How might we kickstart the journalism ecosystem of tomorrow? If you’re a journalist, and you’ve considered starting your own business, I have five questions for you.

Six years ago, I had the opportunity to produce a groundbreaking online course that explored the intersection of journalism and software. I believe it had an impact and I’m thinking about doing it again. Here’s how you can help.

As I wrote back in October, the question I’ve been grappling with here at Stanford is “What might be effective ways to inspire and support reporters to start a journalism business of their own?”

To explore that question, I’ve conducted dozens of interviews — from the people who are running media entrepreneurship programs to people who have literally written the book on journalism entrepreneurship and media economics — each with a person that holds an important piece of the puzzle, each shedding light on the question of “how do we encourage people to take a risk to kickstart the journalism ecosystem of tomorrow?

Those interviews have led me to countless articles, academic papers, and books (a curated reading list is forthcoming). And, so far, this research has brought me to one simple realization:

To get this right, I need to hear from more of the actual individuals who might consider starting a journalism undertaking, and — if you’re reading this — it’s possible that you might be one of those people, or know one of those people (if you know this person, please share).

In my last post, one of the ideas that I proposed was business coaching and mentoring. I believe that a lot of the starting points of this coaching and mentoring could be delivered through an online course. And I believe that an online course might reach more of people in the communities where journalism startups are most needed — more so than in-person bootcamps — with some limited trade offs. (If you’re curious why I believe this to be true, you can read some backstory further down.)

Unlike “learn at your own pace” courses (Coursera, etc.), I believe that “live” online courses — like the one pictured above that I produced in 2011 —can deliver a richer learning experience, and provide more opportunity for peer-to-peer interaction.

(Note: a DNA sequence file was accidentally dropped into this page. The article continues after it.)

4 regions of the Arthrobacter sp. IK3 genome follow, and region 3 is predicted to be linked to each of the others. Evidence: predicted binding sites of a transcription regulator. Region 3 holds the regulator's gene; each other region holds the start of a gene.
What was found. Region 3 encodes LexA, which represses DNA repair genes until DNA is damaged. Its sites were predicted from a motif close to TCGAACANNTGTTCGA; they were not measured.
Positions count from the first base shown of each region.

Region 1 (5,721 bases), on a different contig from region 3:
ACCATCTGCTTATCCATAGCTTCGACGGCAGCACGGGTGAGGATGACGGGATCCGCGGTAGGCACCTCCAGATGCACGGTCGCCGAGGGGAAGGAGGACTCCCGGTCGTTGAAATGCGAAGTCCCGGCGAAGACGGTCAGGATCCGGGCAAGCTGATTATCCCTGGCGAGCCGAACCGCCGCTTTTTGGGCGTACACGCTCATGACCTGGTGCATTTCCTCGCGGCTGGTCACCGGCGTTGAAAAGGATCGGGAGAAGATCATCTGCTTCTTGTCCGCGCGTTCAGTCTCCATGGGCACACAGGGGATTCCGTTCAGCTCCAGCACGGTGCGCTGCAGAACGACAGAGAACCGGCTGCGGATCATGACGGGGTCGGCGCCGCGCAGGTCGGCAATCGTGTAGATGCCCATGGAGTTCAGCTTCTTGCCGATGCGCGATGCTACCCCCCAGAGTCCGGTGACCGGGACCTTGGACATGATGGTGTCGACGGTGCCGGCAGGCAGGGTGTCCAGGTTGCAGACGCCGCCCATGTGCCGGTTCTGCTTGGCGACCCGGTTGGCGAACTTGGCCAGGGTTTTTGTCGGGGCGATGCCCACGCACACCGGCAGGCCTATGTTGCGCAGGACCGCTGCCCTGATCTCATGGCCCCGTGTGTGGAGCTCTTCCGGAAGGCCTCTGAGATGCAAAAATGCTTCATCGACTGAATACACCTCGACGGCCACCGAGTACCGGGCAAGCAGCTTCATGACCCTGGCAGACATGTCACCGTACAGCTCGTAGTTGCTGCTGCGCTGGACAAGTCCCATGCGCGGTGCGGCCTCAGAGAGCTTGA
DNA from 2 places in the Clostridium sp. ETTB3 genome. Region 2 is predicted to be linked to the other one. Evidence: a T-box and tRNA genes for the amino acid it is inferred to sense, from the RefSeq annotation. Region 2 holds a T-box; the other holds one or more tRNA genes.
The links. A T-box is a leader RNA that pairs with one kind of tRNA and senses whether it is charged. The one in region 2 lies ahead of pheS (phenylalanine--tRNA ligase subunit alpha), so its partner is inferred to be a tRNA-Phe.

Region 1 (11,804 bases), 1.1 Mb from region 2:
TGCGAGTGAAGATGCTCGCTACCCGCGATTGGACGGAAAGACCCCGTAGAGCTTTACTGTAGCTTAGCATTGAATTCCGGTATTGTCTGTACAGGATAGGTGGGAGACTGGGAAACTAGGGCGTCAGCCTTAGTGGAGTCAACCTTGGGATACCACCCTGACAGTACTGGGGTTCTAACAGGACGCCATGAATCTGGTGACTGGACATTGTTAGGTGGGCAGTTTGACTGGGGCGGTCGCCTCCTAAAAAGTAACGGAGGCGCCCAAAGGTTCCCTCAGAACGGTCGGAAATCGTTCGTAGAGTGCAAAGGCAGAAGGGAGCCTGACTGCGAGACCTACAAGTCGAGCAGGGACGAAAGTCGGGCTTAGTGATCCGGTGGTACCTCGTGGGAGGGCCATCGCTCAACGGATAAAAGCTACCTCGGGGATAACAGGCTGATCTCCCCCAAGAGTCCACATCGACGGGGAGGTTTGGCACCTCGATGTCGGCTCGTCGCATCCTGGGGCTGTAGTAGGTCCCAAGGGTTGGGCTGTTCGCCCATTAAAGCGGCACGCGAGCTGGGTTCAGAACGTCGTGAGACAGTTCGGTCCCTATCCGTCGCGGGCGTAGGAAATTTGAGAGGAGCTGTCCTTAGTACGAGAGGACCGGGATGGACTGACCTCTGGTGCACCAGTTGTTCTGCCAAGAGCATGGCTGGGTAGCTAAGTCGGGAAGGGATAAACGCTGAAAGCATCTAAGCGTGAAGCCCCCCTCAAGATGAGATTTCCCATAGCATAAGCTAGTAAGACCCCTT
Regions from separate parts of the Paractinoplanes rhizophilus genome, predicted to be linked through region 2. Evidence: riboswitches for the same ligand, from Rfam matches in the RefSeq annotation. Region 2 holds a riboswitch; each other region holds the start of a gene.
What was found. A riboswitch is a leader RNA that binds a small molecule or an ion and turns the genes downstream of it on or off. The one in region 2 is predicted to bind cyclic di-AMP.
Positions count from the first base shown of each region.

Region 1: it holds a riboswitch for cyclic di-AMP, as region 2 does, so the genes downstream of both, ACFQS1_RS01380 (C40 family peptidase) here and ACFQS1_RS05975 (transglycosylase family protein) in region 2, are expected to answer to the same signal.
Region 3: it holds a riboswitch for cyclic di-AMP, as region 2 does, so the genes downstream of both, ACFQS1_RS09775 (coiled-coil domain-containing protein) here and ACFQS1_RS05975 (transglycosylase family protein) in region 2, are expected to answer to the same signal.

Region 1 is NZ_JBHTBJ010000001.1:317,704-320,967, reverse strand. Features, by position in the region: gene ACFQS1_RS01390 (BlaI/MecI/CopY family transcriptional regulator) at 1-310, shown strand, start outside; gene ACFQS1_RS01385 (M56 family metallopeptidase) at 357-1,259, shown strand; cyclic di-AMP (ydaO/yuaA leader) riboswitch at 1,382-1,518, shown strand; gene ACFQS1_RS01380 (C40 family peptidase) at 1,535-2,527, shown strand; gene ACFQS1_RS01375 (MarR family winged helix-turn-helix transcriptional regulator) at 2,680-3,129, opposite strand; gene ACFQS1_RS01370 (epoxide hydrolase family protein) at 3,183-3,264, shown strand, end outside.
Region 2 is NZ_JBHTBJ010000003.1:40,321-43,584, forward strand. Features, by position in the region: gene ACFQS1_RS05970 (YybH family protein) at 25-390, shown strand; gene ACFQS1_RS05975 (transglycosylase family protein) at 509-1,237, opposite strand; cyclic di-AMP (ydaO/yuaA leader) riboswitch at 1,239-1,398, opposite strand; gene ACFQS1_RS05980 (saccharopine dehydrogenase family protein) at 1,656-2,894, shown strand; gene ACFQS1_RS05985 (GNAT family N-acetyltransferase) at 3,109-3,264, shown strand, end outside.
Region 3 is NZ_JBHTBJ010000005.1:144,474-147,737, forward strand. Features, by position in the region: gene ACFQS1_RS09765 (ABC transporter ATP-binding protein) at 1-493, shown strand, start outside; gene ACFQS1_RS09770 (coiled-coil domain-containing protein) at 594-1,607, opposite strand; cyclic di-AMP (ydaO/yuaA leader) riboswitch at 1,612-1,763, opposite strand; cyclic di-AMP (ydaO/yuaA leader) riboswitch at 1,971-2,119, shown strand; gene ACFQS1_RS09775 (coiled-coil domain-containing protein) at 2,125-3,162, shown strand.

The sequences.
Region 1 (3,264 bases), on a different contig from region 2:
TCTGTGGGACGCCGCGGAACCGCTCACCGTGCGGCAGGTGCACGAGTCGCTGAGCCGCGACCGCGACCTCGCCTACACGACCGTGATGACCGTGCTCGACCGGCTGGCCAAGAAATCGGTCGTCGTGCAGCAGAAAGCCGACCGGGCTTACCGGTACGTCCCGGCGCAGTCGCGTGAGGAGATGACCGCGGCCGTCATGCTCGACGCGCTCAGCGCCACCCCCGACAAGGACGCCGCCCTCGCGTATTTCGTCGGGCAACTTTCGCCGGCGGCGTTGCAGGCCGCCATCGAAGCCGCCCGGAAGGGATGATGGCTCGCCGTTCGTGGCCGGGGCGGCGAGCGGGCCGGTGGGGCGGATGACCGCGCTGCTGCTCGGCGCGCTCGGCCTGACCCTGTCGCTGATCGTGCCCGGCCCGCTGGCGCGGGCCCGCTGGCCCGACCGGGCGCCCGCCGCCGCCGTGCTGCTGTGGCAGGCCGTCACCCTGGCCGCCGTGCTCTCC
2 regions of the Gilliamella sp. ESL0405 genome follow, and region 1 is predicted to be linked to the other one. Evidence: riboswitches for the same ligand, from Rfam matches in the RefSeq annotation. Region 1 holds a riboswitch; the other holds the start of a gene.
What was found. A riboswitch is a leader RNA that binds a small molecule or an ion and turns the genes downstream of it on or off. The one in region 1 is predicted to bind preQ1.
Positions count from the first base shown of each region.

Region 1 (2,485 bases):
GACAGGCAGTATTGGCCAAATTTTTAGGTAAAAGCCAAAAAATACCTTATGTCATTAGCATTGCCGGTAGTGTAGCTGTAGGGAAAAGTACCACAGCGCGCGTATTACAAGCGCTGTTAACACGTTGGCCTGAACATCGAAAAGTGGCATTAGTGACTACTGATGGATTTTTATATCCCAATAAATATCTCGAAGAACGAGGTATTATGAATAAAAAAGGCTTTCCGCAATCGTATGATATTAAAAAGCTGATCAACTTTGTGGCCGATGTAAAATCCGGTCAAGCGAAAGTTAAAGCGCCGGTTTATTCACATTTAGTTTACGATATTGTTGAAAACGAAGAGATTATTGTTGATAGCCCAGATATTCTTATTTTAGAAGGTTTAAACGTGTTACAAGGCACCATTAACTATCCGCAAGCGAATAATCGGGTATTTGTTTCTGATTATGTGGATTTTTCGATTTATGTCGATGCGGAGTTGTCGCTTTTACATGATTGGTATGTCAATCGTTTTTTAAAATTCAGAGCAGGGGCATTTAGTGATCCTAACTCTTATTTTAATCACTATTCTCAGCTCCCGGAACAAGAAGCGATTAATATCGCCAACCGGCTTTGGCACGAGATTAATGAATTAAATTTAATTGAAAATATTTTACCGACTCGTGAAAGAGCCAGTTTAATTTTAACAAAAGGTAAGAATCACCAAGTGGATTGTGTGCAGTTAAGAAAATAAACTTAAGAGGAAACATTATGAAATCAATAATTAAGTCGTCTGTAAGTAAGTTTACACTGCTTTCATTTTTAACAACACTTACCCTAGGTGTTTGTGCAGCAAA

So, to explore this theory further, I have five simple questions for you:

  • How might you be convinced to invest your time and attention into a journalism-entrepreneurship training course? (Let’s say that the course would be four weeks long and delivered online.)
  • What would you want to know when you finished?
  • What would you want to have accomplished along the way?
  • Who in the industry would you want to hear from, specifically?
  • What types of people would you hope to meet as fellow participants?

Feel free to leave your thoughts in the comments below, or drop me a note in one of the usual places.

The backstory: Why I believe this might work

One of our guest speakers was Jeff Jarvis. Others included: Amanda Cox, Burt Herman, Shazna Nessa, Mohamed Nanabhay, and Evan Hansen.

Six years ago, I had the opportunity to produce a groundbreaking online course that explored the intersection of journalism and software. It brought together an all-star cast of people as speakers, participants, advisors, and auditors. The course was a marvel of technology that deeply engaged more than 100 participants for a period of four weeks and I saw first hand that it delivered value and had an impact.

More recently, I travelled the world for two years producing media entrepreneurship events and experimented with how to adapt critical entrepreneurship concepts for the realities of journalists (and the journalism-interested). And I saw how it was possible to create a map for people who wanted to take a next step, from one-on-one coaching to accelerators to investment.

The Hacks/Hackers Connect workshop series brought together more than 1000 aspiring journalism entrepreneurs in six cities around the world.

Putting these two experiences together just make sense to me.

I’m excited by the idea. I’ve started asking people to agree to contribute a guest lecture if it moves ahead, and I’m sketching out a course outline. But I can’t actually move forward and do this without input from you. (For the moment, let’s be safe and consider it a thought experiment.)

So, put simply, this is an opportunity to influence the direction of this not-quite-massive open online course on journalism entrepreneurship. And If you’re one of the ones that responds to the questions above, you’ll absolutely be the first to know when registration opens.

P.S. If you’ve read this far, please consider giving this post a “clap” so that it reaches more people.


As part of this JSK Fellowship, I’m working to improve the amount of “thinking out loud” that I do. This post is part of that effort and it works like this: I throw out some roughly formulated ideas that I’ve been considering, and you provide me with input to make them better. In the process, we’ll learn from each other, and you will be the first to try the resulting output: a product, an event, a course, etc. If that sounds good, you should consider following me to receive updates.

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